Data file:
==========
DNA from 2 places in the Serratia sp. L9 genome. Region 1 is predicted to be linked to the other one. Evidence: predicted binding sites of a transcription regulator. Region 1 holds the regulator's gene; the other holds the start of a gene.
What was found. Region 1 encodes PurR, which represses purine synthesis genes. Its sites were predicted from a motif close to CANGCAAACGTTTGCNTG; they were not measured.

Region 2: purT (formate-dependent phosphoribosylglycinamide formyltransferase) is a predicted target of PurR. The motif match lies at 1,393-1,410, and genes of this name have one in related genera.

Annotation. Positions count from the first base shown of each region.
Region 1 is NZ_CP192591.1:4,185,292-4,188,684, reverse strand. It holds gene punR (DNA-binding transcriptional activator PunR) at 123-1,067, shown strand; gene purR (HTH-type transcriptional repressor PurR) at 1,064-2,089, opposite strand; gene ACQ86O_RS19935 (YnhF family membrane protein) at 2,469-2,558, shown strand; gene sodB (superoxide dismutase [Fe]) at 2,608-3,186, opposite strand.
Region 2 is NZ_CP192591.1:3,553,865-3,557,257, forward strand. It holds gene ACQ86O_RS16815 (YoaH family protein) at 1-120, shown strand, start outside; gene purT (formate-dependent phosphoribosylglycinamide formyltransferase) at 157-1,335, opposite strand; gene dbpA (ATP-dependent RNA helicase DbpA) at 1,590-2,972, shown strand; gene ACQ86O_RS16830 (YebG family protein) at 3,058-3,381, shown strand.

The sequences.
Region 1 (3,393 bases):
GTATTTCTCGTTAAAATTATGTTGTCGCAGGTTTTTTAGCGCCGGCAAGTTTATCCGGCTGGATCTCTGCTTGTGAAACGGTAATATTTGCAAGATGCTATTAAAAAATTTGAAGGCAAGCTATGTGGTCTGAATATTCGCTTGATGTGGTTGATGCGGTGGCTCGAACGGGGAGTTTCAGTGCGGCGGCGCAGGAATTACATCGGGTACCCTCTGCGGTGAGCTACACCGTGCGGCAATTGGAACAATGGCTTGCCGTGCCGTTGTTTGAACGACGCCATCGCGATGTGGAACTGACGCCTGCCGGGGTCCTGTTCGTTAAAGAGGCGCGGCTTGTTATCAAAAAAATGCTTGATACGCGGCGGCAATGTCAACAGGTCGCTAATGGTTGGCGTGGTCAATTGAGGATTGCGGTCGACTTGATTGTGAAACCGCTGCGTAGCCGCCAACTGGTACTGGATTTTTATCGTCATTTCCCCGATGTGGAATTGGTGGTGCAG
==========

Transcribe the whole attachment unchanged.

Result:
DNA from 2 places in the Serratia sp. L9 genome. Region 1 is predicted to be linked to the other one. Evidence: predicted binding sites of a transcription regulator. Region 1 holds the regulator's gene; the other holds the start of a gene.
What was found. Region 1 encodes PurR, which represses purine synthesis genes. Its sites were predicted from a motif close to CANGCAAACGTTTGCNTG; they were not measured.

Region 2: purT (formate-dependent phosphoribosylglycinamide formyltransferase) is a predicted target of PurR. The motif match lies at 1,393-1,410, and genes of this name have one in related genera.

Annotation. Positions count from the first base shown of each region.
Region 1 is NZ_CP192591.1:4,185,292-4,188,684, reverse strand. It holds gene punR (DNA-binding transcriptional activator PunR) at 123-1,067, shown strand; gene purR (HTH-type transcriptional repressor PurR) at 1,064-2,089, opposite strand; gene ACQ86O_RS19935 (YnhF family membrane protein) at 2,469-2,558, shown strand; gene sodB (superoxide dismutase [Fe]) at 2,608-3,186, opposite strand.
Region 2 is NZ_CP192591.1:3,553,865-3,557,257, forward strand. It holds gene ACQ86O_RS16815 (YoaH family protein) at 1-120, shown strand, start outside; gene purT (formate-dependent phosphoribosylglycinamide formyltransferase) at 157-1,335, opposite strand; gene dbpA (ATP-dependent RNA helicase DbpA) at 1,590-2,972, shown strand; gene ACQ86O_RS16830 (YebG family protein) at 3,058-3,381, shown strand.

The sequences.
Region 1 (3,393 bases):
GTATTTCTCGTTAAAATTATGTTGTCGCAGGTTTTTTAGCGCCGGCAAGTTTATCCGGCTGGATCTCTGCTTGTGAAACGGTAATATTTGCAAGATGCTATTAAAAAATTTGAAGGCAAGCTATGTGGTCTGAATATTCGCTTGATGTGGTTGATGCGGTGGCTCGAACGGGGAGTTTCAGTGCGGCGGCGCAGGAATTACATCGGGTACCCTCTGCGGTGAGCTACACCGTGCGGCAATTGGAACAATGGCTTGCCGTGCCGTTGTTTGAACGACGCCATCGCGATGTGGAACTGACGCCTGCCGGGGTCCTGTTCGTTAAAGAGGCGCGGCTTGTTATCAAAAAAATGCTTGATACGCGGCGGCAATGTCAACAGGTCGCTAATGGTTGGCGTGGTCAATTGAGGATTGCGGTCGACTTGATTGTGAAACCGCTGCGTAGCCGCCAACTGGTACTGGATTTTTATCGTCATTTCCCCGATGTGGAATTGGTGGTGCAG